Conscious Business: The need for well-being and the possibility of thriving

Conscious Business: The need for well-being and the possibility of thriving - Jean-Sébastien Simon, High Performance Coach and Lecturer in Conscious Business at ESSEC Business School, continues the series of features on Conscious Business with a deep dive into the psyche and the possibility of thriving beyond the imperative of well-being.

Jean-Sébastien Simon, High Performance Coach and Lecturer in Conscious Business at ESSEC Business School, continues the series of features on Conscious Business with a deep dive into the psyche and the possibility of thriving beyond the imperative of well-being.

Conscious Business: The need for well-being and the possibility of thriving, by Jean-Sébastien Simon.

The psyche is usually a topic which has not been dealt with very effectively in the business world to this day. Indeed, the business world as we know it has its conceptual roots in the enlightenment and industrial revolutions, characterized by an emphasis on efficiency, scientific rationalism, productivity and materialism.

This has allowed for great progress and increase in production. However, it has also left aside a crucial part of the equation: the human psyche and psychological well-being.

A modern maladie

This focus on efficiency, performance and results [see CoBS article on “Rethinking Redundancy” – Zicari, Jain, Galdon, Alves for insights into “efficiency” v. efficacy) has resulted in feelings of alienation, burnout, lack of meaning, and depression – in the worst-case scenario leading employees to commit suicide every year in France, the U.S and other countries. The focus on supporting employees in finding meaning, purpose, psychological and physical well-being is a necessity for a Conscious Business. Indeed, the mind and the body are intertwined, and the well-being in one of them leads to a well-being in the other.

Not only do Conscious Businesses encourage practices that support well-being such as yoga, meditation, sports and physical activities, but they create corporate cultures that value more authenticity and psychological safety for employees, clients, suppliers and other stakeholders.

Frédéric Laloux (2014, p. 227) proposes an application of Ken Wilber’s Quadrants model, to include these inner dimensions to organizations, so that the psyche can be healthily integrated in corporate activities:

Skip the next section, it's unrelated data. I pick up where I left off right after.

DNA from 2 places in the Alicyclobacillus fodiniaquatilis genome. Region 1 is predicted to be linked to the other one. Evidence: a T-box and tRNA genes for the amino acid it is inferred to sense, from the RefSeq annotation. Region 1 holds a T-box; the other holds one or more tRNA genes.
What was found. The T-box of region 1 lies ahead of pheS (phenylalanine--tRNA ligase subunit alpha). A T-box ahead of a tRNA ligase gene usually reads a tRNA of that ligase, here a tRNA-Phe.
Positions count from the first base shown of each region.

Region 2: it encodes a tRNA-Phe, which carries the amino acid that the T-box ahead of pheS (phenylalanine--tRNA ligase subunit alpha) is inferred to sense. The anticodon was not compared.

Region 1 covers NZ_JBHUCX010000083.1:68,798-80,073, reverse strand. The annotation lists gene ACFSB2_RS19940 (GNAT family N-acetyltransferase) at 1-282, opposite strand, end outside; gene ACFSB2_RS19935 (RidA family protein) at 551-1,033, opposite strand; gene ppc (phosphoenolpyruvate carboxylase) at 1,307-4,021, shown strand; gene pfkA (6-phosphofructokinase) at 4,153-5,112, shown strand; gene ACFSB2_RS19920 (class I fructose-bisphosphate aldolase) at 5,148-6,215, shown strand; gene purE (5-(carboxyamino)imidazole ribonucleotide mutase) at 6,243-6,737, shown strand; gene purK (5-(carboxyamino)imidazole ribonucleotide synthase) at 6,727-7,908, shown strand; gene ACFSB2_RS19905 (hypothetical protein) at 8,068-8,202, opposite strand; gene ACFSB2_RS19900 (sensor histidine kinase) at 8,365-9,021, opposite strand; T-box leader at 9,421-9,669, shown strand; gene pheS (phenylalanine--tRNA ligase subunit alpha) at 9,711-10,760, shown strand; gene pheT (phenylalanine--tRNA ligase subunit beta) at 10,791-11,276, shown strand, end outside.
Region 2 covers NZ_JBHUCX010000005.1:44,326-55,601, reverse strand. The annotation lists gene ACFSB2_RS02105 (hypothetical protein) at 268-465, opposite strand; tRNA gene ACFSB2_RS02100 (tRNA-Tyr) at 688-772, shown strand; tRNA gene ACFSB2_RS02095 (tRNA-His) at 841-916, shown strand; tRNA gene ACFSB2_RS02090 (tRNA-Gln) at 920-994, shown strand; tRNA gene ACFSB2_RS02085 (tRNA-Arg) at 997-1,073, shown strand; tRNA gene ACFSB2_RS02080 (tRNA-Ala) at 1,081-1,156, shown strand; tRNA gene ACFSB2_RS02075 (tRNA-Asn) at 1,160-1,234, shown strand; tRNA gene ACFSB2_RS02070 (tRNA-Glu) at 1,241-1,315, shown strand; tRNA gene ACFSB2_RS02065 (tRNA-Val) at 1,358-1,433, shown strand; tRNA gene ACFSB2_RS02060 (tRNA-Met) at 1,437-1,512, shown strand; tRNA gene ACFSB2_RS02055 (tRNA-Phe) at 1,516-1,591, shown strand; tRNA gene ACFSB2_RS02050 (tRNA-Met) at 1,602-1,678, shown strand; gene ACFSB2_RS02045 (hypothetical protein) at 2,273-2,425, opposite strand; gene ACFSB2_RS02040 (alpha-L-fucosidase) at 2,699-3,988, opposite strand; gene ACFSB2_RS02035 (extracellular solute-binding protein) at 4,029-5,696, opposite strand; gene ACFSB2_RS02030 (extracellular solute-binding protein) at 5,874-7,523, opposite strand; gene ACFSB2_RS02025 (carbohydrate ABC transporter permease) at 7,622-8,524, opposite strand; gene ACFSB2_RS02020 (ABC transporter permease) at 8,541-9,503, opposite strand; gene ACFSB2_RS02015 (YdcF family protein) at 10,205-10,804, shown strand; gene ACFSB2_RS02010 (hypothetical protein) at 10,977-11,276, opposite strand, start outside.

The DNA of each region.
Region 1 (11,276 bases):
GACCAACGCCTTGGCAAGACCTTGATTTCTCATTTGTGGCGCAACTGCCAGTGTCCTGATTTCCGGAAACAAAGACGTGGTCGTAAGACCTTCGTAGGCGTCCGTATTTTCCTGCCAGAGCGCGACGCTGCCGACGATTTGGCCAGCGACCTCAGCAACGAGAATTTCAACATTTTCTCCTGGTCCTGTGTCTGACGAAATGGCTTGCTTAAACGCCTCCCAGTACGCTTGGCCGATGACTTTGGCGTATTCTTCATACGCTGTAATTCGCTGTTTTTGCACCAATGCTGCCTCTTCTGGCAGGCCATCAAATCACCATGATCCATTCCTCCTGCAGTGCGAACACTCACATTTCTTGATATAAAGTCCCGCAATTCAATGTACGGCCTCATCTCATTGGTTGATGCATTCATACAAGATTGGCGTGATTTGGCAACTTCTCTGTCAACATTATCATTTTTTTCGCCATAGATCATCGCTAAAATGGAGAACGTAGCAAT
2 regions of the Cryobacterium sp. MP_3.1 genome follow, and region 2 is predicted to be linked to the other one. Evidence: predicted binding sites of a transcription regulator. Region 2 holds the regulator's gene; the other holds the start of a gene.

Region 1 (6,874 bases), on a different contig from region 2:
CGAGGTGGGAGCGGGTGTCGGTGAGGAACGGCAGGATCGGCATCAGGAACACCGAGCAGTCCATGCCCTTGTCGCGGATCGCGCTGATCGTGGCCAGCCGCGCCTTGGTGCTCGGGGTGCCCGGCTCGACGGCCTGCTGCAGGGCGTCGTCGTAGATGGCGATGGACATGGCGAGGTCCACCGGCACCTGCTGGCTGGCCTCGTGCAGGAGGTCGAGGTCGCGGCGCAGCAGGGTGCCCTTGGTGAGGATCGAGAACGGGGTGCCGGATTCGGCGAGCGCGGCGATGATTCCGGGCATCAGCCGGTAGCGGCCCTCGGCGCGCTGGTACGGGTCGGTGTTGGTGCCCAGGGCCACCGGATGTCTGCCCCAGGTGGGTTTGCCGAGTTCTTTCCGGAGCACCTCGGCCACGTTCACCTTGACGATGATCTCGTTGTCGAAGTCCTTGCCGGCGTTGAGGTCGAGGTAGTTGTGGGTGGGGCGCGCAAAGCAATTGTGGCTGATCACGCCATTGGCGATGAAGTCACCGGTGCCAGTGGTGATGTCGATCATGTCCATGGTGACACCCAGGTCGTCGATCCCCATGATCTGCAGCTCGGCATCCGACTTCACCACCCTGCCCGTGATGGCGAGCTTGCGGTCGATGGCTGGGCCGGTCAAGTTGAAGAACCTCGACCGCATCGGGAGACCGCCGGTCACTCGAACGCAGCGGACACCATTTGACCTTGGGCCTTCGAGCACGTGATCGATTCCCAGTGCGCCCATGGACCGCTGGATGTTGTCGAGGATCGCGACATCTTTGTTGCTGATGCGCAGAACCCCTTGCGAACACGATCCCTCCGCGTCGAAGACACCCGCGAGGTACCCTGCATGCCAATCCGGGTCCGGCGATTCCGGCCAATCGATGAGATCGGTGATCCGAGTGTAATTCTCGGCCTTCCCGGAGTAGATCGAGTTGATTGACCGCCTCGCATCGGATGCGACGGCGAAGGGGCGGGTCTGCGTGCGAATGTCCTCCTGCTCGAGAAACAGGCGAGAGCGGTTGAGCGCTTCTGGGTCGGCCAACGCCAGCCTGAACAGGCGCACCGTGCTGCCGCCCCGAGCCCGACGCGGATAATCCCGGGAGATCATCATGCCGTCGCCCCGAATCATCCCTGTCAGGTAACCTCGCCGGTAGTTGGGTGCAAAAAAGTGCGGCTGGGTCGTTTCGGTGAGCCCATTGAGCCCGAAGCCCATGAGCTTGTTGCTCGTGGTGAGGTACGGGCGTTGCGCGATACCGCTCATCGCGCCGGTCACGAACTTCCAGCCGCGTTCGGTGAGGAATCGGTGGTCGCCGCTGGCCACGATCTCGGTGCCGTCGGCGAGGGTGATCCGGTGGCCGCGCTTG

The inner worlds are represented in the Upper-Left Quadrant, which helps to inform the other quadrants (People’s behavior, the systems that need to be set up, and the organizational culture).

From well-being to thriving

The recapturing of the inner worlds can allow the creation of a livelier outer world, and healthier relationships. Thus, the cultivation of a beautiful psyche can lead to a more beautiful service of the People, while also renewing the relationship with the Planet.

New disciplines can help in this regard, such as the emerging field of Ecopsychology. This field allows one to connect with the Earth and rediscover one’s relationship with it in a new way, which enables psychological healing and well-being. Practices linking the Planet and the Psyche have shown to decrease stress and increase well-being. We can think of the Japanese practice of shinrin-yoku (forest bathing), and other practices such as Earthing/Grounding, Permaculture, among many others…

Nurturing the Psyche means creating workplaces where employees can thrive. Well-being should be the minimum employee experience at work. There are conditions, that some organizations have already set up so that employees can go at work with a deep sense of fulfilment, excitement and joy. This unfortunately is not the case in many corporations, where employees go to work with feelings of apprehension, fear or even apathy.

This issue is a systemic one: indeed, the Fourth Industrial revolution has created conditions for tremendous material progress. The STEM education system is both a symptom and a cause of this progress. Yet, if the inner progress of individuals does not catch up, there is an imbalance. This is the case with high level executives who are highly successful on the outside, but feel miserable on the inside.

The balancing out of the left and right Quadrants in the model above is a pre-requisite for Conscious Business. Fortunately, the business world is waking up, as we can see in the most recent World Economic Forum study showing that one of the skills that made its way in the top 10 skills to be developed by 2025 is “Resilience, stress tolerance and flexibility” in the category of self-management (2 out of 10 items). My guess is that in the coming years, self-management skills will occupy even more space in the critical skills to be developed.

Food for thought:

– How much do you take care of your physical,